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'I have, in fact, done the crime': Rep. Ami Bera's father admits illegal campaign contributions

'I have, in fact, done the crime': Rep. Ami Bera's father admits illegal campaign contributions
In this 2010 photo, Rep. Ami Bera (D-Elk Grove) addresses supporters at a campaign gathering in Carmichael, Calif. Bera's father has pleaded guility to illegal campaign contributions in 2009 and 2011. (Rich Pedroncelli / AP)

The father of a Sacramento-area congressman pleaded guilty Tuesday to illegally funneling more than a quarter of a million dollars to his son's campaigns in 2010 and 2012.

Babual Bera, father of Rep. Ami Bera (D-Elk Grove), entered the plea during a brief appearance in federal court in Sacramento. He will be sentenced in August, and federal prosecutors are recommending up to 30 months in prison.

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In court documents, prosecutors said the 83-year-old retired engineer and his wife asked "relatives, friends and acquaintances to make the maximum allowable federal campaign contributions" in 2009 and again in 2011. Bera ran unsuccessfully for Congress in 2010, and later won a razor-thin victory against former Rep. Dan Lungren in 2012.

"Congressman Bera and his campaign staff have been fully cooperative in this investigation," acting U.S. Atty. Phillip A. Talbert said in a news conference Tuesday afternoon. "To date, there is no indication from what we've learned in the investigation that either the congressman or his campaign staff knew of, or participated in, the reimbursements of contributions."

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For the Record

May 10, 5:30 p.m.: An earlier version of this article said that Talbert made his remarks at a news conference Wednesday. It was Tuesday.

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Prosecutors said there were more than 130 instances of improper campaign contributions reported from approximately 90 people. Bera's father repaid at least portions of those donations, and investigators said that it's possible even more money was donated illegally to the congressman's early campaigns.

The elder Bera pleaded guilty Tuesday to funneling $225,326 to back his son's political aspirations in 2009 and an additional $43,000 in 2011. In both election cycles, Bera's parents had already made their own contributions of $2,400 and $2,500, the maximum allowed under the law.

Prosecutors said that the investigation began with an anonymous tip to the FBI in the fall of 2014 and that the donations were made and later repaid by people in various parts of the country. Babual Bera was interviewed by agents last October about the campaign contributions. He was arraigned shortly before appearing in U.S. District Court Judge Troy L. Nunley's courtroom and was escorted away without answering questions from reporters.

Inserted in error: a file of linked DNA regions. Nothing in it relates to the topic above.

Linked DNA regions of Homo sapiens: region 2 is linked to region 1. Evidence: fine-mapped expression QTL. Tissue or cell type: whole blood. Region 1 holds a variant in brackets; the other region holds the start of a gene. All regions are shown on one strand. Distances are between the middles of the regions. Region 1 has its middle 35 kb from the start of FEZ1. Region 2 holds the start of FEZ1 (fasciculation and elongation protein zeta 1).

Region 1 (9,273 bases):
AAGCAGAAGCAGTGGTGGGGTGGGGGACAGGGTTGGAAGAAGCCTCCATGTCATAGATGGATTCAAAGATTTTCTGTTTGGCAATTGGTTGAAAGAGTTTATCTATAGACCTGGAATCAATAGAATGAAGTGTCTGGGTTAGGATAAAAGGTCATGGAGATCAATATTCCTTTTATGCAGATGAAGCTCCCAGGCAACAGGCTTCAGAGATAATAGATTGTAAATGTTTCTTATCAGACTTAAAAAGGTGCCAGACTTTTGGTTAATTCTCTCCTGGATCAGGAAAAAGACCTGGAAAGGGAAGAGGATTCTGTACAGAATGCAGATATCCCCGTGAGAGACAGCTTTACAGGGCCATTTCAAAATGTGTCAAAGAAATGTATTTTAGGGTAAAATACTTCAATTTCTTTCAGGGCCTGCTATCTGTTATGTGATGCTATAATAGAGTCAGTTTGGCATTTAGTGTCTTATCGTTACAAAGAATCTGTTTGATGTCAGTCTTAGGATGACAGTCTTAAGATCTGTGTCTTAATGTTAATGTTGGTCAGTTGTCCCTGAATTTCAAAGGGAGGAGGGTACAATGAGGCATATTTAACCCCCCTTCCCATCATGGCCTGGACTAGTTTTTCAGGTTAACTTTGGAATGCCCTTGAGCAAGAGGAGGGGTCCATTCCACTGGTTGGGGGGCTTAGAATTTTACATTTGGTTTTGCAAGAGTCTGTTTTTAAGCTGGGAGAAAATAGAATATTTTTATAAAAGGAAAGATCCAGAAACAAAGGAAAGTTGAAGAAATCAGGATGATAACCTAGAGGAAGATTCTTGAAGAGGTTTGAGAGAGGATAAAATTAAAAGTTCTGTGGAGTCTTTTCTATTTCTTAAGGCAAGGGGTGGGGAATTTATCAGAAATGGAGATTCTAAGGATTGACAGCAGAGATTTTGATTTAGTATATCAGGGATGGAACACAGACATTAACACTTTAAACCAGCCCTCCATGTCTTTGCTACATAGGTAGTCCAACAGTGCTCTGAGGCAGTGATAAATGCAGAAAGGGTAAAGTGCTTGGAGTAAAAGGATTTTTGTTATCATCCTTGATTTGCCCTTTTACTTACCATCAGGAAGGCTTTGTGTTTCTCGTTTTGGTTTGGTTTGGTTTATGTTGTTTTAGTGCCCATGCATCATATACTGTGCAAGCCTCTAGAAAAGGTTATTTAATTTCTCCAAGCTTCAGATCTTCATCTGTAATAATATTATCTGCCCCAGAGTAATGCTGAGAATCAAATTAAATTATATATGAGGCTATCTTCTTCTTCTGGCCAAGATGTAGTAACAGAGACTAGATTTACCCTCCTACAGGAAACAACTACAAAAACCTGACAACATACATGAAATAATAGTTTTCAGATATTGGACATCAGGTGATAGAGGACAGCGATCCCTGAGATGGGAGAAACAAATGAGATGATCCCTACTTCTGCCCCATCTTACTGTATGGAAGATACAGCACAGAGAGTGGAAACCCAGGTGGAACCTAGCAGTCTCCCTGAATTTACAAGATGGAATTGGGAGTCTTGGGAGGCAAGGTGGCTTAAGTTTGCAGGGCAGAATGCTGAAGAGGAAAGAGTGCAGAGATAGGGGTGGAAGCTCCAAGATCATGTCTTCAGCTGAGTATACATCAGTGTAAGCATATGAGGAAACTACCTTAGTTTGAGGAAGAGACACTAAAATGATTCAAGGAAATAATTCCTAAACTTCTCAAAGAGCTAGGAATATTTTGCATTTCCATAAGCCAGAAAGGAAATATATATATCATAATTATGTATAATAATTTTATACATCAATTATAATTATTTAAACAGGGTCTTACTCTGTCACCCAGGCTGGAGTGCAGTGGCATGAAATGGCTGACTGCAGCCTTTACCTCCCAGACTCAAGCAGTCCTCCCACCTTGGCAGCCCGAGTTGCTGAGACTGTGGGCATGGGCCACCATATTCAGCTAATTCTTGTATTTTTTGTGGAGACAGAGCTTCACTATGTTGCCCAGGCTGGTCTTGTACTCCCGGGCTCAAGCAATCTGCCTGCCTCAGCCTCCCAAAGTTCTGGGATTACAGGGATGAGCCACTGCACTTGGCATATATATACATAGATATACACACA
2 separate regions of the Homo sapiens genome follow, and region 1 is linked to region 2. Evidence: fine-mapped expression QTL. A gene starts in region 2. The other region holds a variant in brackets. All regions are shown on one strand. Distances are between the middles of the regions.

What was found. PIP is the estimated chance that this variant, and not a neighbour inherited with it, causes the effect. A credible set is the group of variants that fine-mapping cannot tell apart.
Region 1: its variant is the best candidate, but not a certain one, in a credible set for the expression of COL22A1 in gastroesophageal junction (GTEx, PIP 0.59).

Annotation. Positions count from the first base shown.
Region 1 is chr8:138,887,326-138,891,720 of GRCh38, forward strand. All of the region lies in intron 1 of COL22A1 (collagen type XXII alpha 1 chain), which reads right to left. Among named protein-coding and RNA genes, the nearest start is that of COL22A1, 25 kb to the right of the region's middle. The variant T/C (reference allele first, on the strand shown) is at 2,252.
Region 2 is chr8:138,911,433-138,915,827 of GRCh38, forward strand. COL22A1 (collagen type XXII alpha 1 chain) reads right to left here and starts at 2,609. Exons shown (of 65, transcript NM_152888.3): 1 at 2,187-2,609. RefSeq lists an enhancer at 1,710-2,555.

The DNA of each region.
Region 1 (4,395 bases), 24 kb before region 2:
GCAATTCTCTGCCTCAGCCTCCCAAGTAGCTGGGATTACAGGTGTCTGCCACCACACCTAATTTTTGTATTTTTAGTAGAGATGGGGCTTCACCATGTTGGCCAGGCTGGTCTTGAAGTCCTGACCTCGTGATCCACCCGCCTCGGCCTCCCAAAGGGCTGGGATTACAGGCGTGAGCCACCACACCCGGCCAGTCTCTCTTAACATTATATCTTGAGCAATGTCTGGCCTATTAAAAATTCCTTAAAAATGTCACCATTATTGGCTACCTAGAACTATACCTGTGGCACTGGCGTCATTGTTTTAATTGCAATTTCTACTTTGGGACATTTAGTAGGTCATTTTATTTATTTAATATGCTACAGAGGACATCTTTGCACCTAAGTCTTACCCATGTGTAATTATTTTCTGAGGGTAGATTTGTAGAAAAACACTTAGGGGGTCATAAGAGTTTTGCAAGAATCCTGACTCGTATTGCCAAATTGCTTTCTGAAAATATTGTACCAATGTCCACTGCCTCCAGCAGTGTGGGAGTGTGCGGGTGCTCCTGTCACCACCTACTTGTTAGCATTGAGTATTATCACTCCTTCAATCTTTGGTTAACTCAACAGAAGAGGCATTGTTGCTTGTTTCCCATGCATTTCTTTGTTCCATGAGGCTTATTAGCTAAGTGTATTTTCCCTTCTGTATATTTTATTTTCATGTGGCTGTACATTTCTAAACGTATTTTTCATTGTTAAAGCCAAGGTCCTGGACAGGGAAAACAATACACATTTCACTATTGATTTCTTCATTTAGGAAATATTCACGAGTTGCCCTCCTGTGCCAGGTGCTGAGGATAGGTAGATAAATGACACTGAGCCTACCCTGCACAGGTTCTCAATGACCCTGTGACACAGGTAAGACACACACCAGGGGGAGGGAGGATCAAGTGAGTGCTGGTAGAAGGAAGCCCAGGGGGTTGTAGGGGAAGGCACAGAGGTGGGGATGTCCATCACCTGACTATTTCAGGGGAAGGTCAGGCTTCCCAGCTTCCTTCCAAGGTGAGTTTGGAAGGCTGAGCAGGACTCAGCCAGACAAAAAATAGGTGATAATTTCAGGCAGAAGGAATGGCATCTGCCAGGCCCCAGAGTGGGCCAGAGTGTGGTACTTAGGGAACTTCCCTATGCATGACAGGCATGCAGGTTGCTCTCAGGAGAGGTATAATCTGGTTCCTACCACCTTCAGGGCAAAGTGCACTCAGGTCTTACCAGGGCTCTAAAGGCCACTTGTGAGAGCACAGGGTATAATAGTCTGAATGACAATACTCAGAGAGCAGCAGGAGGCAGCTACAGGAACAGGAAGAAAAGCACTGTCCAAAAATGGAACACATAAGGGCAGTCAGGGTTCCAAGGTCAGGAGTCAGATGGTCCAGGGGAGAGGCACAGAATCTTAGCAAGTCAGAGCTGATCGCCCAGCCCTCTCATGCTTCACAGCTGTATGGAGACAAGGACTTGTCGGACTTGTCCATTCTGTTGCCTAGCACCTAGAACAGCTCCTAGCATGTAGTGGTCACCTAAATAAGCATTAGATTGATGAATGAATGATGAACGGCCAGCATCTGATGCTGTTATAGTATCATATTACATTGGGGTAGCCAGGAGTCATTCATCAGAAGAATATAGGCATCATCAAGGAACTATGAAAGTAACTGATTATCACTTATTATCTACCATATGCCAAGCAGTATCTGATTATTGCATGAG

In a written statement, Rep. Bera said he was "incredibly saddened and disappointed in learning what my dad did." He said that neither he nor any campaign aides were aware of the activities until being contacted by federal prosecutors.

"While I deeply love my father, it's clear that he has made a grave mistake that will have real consequences for him," Bera said in the statement.

A campaign spokesman said Bera wrote a check from his political account to the U.S. Treasury on Tuesday to cover the entire amount identified by prosecutors.

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The two-term Democrat faces a tough reelection battle. Sacramento County Sheriff Scott Jones, a Republican, entered the race last fall. Bera's 2014 challenger, former Rep. Doug Ose, watched the father's guilty plea from the courtroom audience Tuesday.

Bera also finds himself in a tough spot with some traditional Democratic supporters this year, as labor unions have sharply criticized him for supporting President Obama's Trans-Pacific Partnership trade agreement.

The congressman's parents emigrated from India in the 1950s and live in La Palma. His father, who leaned on a cane in court, asked for the help of an interpreter during Tuesday's proceedings. He was allowed to return home while awaiting sentencing but agreed to surrender his passport.

When asked by the judge whether he was guilty of helping illegally funnel cash to his son's campaign, Babual Bera said through the interpreter, "I have, in fact, done the crime."

Times staff writer Sarah D. Wire contributed to this report. 

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